You're ingesting a secret ingredient when you eat, drink, and breathe: microplastics. The question is, does it matter? A new study estimates that the average adult ingests at least 98,000 plastic particles annually, the Seattle Times reports. The particles apparently come from various sources including shellfish, sugar, salt, beer, and water—especially bottled water—and might have a negative effect on human health. Microplastics are "a high exposure risk in terms of numbers," study leader Kieran Cox tells the Guardian. "It could be a potential alarm call for sure." Earlier studies have found possible damage to human health, but the jury seems to be out.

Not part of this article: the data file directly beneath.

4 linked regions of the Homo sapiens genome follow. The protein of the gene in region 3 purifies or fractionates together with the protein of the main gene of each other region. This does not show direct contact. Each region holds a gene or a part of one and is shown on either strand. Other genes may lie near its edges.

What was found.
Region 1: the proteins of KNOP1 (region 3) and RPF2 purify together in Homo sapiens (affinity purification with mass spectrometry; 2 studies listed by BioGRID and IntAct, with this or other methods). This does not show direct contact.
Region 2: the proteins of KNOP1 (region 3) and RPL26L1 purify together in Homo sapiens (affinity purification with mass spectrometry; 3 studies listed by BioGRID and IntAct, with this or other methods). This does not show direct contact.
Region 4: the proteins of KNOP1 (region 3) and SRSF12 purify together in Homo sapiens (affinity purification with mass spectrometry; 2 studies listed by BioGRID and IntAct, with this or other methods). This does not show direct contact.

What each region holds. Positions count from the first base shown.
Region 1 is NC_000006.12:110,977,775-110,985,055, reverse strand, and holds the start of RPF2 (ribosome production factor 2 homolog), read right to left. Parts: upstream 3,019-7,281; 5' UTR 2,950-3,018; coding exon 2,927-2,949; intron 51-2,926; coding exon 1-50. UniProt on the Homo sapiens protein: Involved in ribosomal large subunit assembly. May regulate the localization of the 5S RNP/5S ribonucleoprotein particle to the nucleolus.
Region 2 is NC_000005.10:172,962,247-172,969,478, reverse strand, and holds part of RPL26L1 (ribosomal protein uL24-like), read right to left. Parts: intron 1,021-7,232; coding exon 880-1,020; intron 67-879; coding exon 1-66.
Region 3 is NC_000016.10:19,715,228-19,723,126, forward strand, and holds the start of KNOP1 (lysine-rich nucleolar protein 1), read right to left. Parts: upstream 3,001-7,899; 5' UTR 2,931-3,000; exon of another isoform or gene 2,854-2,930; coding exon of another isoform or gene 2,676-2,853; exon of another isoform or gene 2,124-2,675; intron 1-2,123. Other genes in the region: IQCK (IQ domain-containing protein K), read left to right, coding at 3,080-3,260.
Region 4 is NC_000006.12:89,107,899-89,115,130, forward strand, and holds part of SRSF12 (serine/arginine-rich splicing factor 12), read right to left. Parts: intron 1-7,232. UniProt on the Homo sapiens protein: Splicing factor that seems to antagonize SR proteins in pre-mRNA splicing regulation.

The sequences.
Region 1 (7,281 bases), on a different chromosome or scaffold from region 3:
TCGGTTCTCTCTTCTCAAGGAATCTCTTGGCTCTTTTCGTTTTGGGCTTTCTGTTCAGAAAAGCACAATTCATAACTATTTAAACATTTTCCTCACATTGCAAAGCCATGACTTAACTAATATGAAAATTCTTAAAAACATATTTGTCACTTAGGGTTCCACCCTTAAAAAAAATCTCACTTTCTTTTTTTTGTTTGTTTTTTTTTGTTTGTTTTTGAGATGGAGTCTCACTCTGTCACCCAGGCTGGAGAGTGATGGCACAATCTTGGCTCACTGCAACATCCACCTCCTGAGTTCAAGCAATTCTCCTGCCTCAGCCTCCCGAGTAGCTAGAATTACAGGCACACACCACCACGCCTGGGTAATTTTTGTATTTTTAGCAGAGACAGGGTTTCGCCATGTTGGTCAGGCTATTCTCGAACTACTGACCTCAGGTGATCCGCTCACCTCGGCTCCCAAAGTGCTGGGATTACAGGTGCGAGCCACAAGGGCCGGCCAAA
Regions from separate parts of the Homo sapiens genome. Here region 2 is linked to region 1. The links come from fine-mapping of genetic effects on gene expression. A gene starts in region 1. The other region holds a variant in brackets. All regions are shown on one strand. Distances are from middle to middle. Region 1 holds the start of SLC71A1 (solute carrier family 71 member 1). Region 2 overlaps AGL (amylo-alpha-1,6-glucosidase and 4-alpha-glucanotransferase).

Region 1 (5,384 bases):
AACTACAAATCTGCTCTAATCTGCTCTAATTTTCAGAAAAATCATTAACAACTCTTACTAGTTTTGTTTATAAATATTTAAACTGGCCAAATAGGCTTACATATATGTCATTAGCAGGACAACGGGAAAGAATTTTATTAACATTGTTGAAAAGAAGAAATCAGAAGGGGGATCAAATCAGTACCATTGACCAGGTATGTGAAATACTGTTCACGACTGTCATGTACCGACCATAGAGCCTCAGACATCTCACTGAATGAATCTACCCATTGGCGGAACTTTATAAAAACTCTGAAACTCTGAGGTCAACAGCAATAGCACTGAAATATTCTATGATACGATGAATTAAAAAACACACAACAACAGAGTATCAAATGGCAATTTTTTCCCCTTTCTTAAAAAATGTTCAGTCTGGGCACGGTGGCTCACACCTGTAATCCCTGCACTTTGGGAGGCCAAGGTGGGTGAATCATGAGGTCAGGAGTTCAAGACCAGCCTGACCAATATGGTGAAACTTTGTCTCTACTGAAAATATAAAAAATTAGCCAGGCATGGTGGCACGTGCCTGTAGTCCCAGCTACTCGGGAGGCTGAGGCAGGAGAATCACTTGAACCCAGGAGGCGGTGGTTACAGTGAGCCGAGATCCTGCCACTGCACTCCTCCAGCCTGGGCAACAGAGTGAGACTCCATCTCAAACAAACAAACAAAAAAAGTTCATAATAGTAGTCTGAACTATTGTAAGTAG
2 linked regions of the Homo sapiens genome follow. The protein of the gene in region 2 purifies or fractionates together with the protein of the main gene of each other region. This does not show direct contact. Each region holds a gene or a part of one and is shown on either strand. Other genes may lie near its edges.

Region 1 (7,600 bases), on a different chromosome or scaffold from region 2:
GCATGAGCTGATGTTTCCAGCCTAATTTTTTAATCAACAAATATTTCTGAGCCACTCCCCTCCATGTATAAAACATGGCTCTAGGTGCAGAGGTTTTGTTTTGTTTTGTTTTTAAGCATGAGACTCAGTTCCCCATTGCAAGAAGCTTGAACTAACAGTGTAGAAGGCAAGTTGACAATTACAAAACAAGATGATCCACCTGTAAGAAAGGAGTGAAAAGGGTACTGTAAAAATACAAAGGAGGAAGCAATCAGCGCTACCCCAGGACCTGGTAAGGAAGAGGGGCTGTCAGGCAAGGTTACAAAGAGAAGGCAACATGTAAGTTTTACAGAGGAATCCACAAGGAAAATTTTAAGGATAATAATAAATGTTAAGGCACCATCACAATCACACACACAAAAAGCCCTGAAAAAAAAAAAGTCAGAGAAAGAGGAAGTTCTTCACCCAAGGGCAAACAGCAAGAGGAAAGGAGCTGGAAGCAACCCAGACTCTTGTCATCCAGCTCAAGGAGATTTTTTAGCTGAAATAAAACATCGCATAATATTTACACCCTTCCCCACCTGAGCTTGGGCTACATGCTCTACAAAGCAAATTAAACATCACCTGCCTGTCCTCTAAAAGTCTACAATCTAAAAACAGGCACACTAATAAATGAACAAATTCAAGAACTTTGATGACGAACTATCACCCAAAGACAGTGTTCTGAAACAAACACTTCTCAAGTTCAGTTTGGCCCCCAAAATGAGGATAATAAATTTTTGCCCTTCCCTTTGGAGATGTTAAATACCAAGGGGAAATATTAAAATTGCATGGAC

A 2017 study hypothesized that cumulative plastic ingestion might be toxic, while a 2018 study of microplastics in seafood found it could eventually damage the gut and the immune system, per National Geographic. But it's a new field, and there are many types of microplastics, including particles that are toxic and others that might carry parasites or bacteria. If you want to play it safe, drink tap water instead of bottled water and avoid plastic packaging that ends up in our environment, says Cox. "The facts are simple," he adds. "We are producing a lot of plastic and it is ending up in the ecosystems, which we are a part of." (Meanwhile, see which veggies need the most washing.)